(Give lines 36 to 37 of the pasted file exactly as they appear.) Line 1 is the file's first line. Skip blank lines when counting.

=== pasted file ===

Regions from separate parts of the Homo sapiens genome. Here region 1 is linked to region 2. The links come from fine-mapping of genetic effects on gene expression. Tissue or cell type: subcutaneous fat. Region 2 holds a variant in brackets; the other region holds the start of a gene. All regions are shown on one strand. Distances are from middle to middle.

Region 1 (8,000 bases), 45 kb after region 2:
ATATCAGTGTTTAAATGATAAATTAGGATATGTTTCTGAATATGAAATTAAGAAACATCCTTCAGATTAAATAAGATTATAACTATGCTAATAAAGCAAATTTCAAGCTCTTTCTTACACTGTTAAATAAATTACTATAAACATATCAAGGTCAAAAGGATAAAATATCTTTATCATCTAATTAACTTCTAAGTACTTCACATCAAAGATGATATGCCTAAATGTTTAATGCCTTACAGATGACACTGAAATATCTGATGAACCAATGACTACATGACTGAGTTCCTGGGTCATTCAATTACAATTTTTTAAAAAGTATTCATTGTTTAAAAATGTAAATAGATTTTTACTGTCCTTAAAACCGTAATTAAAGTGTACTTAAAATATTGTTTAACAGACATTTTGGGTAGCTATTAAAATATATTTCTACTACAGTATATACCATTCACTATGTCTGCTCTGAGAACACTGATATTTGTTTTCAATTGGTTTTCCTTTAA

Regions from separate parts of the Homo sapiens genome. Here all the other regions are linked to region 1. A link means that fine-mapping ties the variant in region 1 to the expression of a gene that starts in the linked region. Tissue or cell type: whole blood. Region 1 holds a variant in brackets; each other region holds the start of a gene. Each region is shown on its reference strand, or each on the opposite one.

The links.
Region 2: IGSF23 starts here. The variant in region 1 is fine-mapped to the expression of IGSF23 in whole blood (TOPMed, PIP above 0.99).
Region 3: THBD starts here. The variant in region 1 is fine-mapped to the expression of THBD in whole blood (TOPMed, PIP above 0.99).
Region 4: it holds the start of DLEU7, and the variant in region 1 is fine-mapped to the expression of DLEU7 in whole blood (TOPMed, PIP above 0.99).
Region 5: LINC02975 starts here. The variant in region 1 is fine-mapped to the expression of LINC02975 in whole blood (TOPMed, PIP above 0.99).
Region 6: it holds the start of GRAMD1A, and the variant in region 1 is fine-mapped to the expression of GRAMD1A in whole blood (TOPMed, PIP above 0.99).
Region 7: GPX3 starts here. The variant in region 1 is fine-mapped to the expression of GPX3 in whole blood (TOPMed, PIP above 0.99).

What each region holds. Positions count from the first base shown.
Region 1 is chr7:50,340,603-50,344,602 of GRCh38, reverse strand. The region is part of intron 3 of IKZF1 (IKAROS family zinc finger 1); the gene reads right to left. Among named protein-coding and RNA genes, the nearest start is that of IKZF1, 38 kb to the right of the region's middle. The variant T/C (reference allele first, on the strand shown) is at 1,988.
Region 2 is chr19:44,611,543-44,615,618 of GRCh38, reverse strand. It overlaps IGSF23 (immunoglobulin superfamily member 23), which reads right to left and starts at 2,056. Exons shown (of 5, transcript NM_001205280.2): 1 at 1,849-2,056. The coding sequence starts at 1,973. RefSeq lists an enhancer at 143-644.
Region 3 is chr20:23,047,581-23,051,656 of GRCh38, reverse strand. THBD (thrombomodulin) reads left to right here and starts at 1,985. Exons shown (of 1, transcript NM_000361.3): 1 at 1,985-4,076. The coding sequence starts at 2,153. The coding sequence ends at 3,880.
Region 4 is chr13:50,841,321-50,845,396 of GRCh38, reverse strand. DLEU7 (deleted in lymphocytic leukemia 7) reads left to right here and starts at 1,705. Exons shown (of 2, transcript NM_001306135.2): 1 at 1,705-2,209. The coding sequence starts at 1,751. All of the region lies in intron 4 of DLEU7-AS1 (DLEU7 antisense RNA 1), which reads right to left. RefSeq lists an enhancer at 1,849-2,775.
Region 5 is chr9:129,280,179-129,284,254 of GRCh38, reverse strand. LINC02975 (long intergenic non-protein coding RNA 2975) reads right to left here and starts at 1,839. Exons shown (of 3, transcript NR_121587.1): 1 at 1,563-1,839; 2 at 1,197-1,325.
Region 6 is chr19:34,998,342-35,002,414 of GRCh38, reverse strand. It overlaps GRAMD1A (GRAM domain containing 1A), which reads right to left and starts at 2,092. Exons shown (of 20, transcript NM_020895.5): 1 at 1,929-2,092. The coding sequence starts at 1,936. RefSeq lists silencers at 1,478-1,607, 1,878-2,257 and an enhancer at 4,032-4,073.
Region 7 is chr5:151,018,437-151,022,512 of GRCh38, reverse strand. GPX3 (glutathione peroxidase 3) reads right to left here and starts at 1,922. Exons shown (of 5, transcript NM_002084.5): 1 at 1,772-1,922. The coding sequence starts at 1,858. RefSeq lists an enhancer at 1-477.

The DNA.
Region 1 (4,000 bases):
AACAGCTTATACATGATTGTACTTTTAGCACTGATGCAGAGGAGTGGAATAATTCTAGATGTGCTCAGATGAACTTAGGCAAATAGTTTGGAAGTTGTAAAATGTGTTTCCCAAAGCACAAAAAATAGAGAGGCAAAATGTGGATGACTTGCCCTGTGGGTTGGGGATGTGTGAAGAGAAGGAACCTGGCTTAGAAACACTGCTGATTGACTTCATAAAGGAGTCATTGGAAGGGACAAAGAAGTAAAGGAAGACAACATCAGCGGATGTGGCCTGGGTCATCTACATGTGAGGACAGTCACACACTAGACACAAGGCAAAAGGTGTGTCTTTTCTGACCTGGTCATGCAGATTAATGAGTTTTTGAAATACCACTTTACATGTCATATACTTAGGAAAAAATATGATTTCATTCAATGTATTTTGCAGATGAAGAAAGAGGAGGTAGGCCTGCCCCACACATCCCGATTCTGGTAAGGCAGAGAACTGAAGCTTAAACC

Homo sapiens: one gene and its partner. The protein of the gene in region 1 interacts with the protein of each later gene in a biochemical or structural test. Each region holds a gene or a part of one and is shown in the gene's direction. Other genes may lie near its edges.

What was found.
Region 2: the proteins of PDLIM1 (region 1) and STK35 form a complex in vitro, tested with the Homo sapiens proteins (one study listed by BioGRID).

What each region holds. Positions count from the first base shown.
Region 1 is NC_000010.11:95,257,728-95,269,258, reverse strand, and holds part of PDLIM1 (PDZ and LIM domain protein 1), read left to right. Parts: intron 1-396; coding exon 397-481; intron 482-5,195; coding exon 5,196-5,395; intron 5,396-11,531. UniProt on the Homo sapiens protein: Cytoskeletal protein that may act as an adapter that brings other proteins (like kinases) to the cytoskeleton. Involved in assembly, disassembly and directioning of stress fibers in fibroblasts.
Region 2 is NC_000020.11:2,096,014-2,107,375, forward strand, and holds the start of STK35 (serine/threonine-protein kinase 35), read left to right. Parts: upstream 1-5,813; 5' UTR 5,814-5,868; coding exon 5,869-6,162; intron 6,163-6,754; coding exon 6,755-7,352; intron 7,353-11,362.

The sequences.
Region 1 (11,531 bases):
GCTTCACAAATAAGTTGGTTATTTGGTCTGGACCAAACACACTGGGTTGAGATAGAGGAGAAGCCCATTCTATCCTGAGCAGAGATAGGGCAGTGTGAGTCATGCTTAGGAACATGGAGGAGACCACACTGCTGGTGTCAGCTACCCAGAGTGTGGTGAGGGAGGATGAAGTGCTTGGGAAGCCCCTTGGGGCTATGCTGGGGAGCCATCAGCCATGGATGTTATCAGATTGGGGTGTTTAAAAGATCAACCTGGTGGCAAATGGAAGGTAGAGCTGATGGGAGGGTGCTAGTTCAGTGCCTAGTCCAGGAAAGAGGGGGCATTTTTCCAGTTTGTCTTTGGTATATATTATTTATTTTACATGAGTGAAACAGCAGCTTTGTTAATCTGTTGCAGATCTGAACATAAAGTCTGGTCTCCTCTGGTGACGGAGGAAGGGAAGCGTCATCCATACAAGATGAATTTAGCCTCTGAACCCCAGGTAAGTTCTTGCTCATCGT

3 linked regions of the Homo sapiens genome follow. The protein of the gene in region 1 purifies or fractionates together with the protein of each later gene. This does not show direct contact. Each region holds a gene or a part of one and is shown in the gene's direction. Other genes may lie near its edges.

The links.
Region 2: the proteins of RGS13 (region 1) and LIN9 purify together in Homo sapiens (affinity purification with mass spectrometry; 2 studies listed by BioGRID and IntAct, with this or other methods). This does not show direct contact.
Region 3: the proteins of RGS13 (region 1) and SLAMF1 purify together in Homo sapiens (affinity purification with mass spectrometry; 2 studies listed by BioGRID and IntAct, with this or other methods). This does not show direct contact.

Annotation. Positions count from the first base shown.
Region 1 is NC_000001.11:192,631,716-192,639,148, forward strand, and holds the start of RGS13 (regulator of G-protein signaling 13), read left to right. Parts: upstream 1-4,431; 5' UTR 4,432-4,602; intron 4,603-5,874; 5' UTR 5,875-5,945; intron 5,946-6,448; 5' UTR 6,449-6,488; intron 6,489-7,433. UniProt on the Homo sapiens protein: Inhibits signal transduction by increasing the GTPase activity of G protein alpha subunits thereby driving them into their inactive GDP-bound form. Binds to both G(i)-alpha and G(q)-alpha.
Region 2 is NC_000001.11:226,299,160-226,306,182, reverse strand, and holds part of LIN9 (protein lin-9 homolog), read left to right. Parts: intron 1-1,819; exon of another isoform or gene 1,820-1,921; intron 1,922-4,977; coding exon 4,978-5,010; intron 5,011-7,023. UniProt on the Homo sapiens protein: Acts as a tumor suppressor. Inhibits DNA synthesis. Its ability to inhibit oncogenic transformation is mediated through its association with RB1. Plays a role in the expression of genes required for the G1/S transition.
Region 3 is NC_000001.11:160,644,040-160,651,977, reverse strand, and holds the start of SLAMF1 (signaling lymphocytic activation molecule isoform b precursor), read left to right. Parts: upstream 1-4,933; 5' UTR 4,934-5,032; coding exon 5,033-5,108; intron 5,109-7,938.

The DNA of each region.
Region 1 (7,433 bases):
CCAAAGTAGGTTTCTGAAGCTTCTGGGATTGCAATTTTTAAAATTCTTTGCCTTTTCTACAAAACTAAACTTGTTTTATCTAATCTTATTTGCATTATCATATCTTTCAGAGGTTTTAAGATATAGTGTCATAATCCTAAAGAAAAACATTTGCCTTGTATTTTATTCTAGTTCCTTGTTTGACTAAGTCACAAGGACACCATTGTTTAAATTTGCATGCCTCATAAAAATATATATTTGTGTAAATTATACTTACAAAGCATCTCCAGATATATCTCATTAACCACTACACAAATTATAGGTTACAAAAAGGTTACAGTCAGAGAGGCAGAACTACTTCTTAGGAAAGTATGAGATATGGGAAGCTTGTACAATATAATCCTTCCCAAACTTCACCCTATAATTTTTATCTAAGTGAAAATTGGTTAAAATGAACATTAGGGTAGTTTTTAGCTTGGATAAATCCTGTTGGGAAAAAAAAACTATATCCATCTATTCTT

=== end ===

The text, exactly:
Annotation. Positions count from the first base shown.
Region 1 is NC_000001.11:192,631,716-192,639,148, forward strand, and holds the start of RGS13 (regulator of G-protein signaling 13), read left to right. Parts: upstream 1-4,431; 5' UTR 4,432-4,602; intron 4,603-5,874; 5' UTR 5,875-5,945; intron 5,946-6,448; 5' UTR 6,449-6,488; intron 6,489-7,433. UniProt on the Homo sapiens protein: Inhibits signal transduction by increasing the GTPase activity of G protein alpha subunits thereby driving them into their inactive GDP-bound form. Binds to both G(i)-alpha and G(q)-alpha.